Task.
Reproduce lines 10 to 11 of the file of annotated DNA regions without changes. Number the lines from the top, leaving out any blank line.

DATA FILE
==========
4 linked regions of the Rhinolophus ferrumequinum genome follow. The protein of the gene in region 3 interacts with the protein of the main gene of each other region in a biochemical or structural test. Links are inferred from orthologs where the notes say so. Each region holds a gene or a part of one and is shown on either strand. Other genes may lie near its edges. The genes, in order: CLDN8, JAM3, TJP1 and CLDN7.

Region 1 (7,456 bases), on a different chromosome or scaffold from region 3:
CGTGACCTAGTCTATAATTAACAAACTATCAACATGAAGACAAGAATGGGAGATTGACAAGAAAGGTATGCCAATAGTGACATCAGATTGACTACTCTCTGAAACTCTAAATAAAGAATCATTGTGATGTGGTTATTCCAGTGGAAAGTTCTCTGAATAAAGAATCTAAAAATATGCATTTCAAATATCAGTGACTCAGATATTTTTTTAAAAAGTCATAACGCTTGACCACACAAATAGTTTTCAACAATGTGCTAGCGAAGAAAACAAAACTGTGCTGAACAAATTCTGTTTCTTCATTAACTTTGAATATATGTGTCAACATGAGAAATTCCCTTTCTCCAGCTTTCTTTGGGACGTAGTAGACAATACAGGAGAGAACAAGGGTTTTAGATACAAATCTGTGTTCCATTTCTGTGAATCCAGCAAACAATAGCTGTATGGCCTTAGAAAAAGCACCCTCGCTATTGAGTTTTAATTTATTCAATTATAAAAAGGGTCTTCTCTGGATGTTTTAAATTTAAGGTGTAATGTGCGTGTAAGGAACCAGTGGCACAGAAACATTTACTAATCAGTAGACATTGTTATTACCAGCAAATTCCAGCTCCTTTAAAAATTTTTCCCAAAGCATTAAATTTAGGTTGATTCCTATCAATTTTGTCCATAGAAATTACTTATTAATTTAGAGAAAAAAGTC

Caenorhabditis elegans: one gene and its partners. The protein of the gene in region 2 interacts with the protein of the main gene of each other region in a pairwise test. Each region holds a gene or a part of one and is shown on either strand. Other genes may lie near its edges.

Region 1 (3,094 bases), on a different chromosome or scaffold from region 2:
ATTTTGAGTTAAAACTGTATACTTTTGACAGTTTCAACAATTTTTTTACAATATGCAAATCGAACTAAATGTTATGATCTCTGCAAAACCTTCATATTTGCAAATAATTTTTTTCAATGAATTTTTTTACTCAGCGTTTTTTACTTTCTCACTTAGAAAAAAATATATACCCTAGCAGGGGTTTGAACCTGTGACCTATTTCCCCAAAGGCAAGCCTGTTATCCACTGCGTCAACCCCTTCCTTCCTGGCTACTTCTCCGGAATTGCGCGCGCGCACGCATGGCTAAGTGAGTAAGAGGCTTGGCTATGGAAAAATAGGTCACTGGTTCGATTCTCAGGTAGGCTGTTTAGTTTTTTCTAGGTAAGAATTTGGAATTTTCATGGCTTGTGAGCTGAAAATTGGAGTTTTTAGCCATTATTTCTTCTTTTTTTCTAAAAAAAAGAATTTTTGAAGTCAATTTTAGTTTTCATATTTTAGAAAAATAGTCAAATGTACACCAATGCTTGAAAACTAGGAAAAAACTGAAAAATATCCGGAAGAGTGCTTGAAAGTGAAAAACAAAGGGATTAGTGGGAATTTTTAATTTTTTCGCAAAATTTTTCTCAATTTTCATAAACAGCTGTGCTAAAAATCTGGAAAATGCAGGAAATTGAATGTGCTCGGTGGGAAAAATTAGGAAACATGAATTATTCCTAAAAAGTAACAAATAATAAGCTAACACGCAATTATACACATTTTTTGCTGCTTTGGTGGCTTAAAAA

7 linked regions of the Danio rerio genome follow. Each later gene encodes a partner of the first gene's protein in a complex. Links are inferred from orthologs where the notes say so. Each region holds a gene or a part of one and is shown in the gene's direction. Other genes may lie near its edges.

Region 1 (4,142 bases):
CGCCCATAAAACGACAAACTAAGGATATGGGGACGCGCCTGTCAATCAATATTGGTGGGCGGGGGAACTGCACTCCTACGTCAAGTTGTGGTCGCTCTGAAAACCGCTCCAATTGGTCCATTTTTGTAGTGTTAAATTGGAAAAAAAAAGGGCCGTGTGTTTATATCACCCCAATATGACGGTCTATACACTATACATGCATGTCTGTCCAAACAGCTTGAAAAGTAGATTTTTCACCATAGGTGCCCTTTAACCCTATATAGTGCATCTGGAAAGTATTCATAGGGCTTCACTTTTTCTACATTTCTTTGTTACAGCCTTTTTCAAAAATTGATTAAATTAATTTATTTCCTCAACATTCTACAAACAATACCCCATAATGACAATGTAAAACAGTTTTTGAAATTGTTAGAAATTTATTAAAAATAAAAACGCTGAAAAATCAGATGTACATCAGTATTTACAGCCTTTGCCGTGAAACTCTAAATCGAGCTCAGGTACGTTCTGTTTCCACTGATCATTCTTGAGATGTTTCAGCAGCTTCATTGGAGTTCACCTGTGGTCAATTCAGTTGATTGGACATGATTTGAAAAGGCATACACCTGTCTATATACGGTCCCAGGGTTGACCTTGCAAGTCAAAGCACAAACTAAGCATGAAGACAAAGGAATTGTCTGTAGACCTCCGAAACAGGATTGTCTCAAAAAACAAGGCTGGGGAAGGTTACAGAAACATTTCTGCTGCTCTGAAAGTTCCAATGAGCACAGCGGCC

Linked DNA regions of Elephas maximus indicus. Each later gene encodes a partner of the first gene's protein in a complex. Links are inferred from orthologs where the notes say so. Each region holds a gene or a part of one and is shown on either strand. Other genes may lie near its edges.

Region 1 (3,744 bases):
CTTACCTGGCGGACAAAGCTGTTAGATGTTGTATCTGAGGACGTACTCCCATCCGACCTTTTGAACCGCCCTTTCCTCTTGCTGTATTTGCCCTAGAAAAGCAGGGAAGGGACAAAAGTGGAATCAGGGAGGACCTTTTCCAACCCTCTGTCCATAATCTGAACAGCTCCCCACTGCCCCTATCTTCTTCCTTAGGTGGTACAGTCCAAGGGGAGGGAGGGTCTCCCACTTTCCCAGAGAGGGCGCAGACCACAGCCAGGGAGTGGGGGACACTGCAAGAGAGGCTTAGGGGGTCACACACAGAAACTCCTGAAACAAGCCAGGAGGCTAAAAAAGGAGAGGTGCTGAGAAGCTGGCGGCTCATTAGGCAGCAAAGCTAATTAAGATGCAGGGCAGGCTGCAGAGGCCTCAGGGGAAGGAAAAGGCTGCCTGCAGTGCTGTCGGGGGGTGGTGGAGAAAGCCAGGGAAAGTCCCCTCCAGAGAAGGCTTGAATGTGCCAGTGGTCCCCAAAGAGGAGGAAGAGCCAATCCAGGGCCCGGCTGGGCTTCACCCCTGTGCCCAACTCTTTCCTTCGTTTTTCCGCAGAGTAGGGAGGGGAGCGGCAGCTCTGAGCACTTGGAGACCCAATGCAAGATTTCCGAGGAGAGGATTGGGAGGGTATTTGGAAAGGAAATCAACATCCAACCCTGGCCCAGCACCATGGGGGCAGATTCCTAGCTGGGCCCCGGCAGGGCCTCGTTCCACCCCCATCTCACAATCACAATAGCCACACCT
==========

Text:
Linked DNA regions of Elephas maximus indicus. Each later gene encodes a partner of the first gene's protein in a complex. Links are inferred from orthologs where the notes say so. Each region holds a gene or a part of one and is shown on either strand. Other genes may lie near its edges.

Region 1 (3,744 bases):